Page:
How China’s Economic Slowdown Stands to Impact Chile



Copper prices impact Chile’s GDP

The price of copper is down from around $9,500 per metric ton in early 2011 to about $4,600 per metric ton, a fall of over 50%. The rapid fall in copper prices over the last five years has taken Chile, the world’s largest copper producer, down with it.

With its large amount of copper resources, Chile alone accounts for over a third of global copper output. Copper accounts for about 55% of all Chilean exports and generates 20% of the government’s revenues.

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The economy’s GDP (gross domestic product) growth rate has fallen from almost 10% in 2011 to 2.2% as of 3Q15. Investors in funds such as the iShares MSCI Chile Capped ETF (ECH), the Global X FTSE Andean 40 ETF (AND), and the Guggenheim Frontier Markets ETF (FRN) are wary of their holdings. These funds have exposures of around 94%, 49%, and 41%, respectively, to Chile’s capital markets. ECH has fallen 46% over the past five years as of March 7, 2016.

How China impacts Chile’s economy

The economic and industrial slowdown in China (FXI) (YINN)—which happens to be Chile’s top export destination and accounts for about $19.3 billion worth of trade—is the primary reason for this emerging market’s (EDC) downfall.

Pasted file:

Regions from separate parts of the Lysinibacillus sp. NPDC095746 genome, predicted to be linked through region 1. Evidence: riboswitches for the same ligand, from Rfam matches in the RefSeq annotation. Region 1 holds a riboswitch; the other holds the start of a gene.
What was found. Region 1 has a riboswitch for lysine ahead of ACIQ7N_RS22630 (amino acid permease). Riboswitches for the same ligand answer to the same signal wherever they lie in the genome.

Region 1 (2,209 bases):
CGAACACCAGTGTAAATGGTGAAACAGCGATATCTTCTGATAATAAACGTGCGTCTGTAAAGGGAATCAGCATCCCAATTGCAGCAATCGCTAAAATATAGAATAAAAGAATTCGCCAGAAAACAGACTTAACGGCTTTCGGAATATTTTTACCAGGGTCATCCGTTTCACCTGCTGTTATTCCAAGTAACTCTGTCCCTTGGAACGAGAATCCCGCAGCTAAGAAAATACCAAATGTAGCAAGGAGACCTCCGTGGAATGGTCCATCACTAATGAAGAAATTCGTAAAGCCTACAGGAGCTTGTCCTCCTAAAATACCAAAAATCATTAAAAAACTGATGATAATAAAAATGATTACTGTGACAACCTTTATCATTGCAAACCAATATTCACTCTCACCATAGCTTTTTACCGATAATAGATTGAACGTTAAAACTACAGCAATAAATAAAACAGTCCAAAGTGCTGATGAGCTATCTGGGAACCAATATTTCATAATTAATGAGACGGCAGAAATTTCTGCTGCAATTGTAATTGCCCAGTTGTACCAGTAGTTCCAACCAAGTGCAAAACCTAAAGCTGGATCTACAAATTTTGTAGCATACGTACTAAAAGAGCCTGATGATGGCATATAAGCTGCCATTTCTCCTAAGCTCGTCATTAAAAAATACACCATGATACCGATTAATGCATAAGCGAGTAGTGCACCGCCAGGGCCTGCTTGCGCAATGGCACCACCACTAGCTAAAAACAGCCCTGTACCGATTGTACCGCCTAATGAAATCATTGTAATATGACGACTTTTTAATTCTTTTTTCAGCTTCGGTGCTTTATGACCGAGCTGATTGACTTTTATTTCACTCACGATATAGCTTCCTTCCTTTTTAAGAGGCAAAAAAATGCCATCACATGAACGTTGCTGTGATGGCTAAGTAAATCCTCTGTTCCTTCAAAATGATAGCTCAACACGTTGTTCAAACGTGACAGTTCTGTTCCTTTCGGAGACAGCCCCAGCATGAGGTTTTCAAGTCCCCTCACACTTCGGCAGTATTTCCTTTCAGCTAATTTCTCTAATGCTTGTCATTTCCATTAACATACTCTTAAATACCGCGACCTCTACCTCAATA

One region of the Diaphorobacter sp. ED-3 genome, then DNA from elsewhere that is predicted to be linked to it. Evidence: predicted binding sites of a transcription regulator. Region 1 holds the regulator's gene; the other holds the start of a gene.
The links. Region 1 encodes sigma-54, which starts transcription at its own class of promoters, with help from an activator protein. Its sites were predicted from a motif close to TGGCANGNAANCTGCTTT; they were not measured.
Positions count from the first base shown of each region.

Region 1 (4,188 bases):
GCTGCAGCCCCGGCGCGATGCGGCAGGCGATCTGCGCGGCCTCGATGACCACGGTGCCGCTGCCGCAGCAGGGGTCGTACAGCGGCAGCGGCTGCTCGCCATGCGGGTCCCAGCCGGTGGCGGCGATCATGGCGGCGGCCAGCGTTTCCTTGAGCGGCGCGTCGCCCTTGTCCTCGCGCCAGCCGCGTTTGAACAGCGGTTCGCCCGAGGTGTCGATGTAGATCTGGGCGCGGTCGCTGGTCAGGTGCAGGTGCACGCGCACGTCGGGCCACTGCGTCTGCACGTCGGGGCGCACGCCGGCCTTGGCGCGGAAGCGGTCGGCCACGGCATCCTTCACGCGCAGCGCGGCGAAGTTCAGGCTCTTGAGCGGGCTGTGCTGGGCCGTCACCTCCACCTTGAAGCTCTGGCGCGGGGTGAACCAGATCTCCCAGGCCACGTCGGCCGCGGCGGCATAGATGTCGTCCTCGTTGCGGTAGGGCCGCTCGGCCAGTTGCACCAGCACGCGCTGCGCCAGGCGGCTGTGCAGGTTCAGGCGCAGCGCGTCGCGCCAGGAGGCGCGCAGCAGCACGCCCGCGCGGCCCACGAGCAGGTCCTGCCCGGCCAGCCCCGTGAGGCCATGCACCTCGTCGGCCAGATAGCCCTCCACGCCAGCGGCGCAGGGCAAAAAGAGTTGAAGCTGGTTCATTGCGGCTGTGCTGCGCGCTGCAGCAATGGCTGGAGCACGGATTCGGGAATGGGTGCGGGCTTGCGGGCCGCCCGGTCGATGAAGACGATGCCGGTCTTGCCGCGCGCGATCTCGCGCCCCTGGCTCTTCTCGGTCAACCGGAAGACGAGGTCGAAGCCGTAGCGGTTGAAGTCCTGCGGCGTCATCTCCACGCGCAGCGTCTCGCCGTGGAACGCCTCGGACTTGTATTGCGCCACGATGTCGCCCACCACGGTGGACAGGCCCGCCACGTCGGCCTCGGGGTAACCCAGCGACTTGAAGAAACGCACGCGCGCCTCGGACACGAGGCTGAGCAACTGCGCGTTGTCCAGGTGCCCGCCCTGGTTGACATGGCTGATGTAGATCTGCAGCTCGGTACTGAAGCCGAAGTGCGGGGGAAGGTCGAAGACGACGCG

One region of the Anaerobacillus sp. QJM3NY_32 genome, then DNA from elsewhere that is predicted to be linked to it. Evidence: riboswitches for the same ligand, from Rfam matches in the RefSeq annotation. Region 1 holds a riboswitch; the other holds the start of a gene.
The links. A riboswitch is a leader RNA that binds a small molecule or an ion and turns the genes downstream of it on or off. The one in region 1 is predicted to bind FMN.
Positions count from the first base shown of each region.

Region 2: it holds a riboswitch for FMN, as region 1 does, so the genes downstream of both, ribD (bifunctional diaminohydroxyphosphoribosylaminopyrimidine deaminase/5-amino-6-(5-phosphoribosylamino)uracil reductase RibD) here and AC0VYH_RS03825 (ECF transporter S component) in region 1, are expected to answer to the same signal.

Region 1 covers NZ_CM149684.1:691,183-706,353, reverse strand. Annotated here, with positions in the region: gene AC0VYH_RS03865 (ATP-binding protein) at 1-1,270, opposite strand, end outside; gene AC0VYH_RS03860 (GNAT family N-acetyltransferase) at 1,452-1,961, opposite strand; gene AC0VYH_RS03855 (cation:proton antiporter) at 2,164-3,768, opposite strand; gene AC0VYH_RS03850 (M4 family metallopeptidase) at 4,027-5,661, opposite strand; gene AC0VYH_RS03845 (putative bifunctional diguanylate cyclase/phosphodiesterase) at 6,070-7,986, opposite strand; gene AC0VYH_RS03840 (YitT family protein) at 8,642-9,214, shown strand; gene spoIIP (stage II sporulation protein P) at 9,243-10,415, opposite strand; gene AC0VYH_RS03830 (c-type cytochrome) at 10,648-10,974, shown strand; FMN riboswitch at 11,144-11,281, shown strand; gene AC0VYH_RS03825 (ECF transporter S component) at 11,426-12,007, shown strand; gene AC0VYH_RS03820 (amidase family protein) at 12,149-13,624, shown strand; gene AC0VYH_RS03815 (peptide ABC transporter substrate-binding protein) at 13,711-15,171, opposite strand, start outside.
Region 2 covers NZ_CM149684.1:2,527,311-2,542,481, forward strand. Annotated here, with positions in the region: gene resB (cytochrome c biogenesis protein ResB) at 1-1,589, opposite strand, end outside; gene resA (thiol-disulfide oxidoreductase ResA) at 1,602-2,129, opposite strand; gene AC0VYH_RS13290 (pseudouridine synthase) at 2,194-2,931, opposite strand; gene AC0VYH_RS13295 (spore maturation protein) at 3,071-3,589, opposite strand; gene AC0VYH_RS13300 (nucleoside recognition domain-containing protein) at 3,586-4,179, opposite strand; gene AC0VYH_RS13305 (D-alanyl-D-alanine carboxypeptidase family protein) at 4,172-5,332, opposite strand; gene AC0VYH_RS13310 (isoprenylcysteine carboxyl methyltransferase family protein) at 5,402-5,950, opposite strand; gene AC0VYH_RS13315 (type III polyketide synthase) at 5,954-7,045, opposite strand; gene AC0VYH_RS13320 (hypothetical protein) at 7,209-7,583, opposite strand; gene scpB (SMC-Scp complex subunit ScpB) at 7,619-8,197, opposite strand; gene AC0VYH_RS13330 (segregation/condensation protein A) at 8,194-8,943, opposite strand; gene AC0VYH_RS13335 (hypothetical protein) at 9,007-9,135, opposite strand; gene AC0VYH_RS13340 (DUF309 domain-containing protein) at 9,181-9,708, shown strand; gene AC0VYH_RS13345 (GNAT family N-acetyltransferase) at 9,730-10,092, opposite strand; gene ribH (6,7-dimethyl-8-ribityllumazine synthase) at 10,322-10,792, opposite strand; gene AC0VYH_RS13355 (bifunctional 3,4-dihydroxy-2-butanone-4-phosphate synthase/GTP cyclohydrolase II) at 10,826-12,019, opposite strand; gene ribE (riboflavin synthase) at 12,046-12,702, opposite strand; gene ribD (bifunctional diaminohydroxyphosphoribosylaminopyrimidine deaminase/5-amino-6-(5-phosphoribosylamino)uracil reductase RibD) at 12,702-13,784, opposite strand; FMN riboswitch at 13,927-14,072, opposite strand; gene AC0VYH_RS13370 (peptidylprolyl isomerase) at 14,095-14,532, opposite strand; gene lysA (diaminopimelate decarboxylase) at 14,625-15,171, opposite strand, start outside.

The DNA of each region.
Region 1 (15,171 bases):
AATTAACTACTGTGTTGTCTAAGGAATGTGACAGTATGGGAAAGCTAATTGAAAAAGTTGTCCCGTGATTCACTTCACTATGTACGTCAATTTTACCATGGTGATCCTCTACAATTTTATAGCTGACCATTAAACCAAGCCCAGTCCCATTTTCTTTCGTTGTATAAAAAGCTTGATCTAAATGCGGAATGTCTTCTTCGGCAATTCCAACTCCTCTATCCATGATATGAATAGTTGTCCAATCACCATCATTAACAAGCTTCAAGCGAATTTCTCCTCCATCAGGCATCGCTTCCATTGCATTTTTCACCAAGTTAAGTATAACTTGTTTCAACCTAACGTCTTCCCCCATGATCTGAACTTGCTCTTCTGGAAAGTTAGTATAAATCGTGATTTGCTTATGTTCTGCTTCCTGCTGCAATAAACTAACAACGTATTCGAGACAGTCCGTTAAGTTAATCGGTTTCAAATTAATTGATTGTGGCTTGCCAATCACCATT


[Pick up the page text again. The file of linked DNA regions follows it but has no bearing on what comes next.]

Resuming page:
With economic growth backed by rapid industrialization, China has been the largest consumer of copper in the world (ACWI) (VEU). Developed markets (EFA) (VEA) such as the United States (SPY) and Europe (FEZ) also consume significant amounts of copper. The slowdown in these economies has affected the demand and the price for copper.

Falling exports have taken their toll on Chile’s currency as well. The Chilean peso has depreciated by over 30% in the last three years. The currency’s fall has hurt consumers’ purchasing power while pushing the inflation rate to 4.8%, higher than the central bank’s target range of 2%–4%.

However, the Latin American (ILF) economy is now in the process of redefining its trade relationships by diversifying beyond copper exports. The country signed the Trans-Pacific Partnership in February 2016, and its valuations just got attractive.


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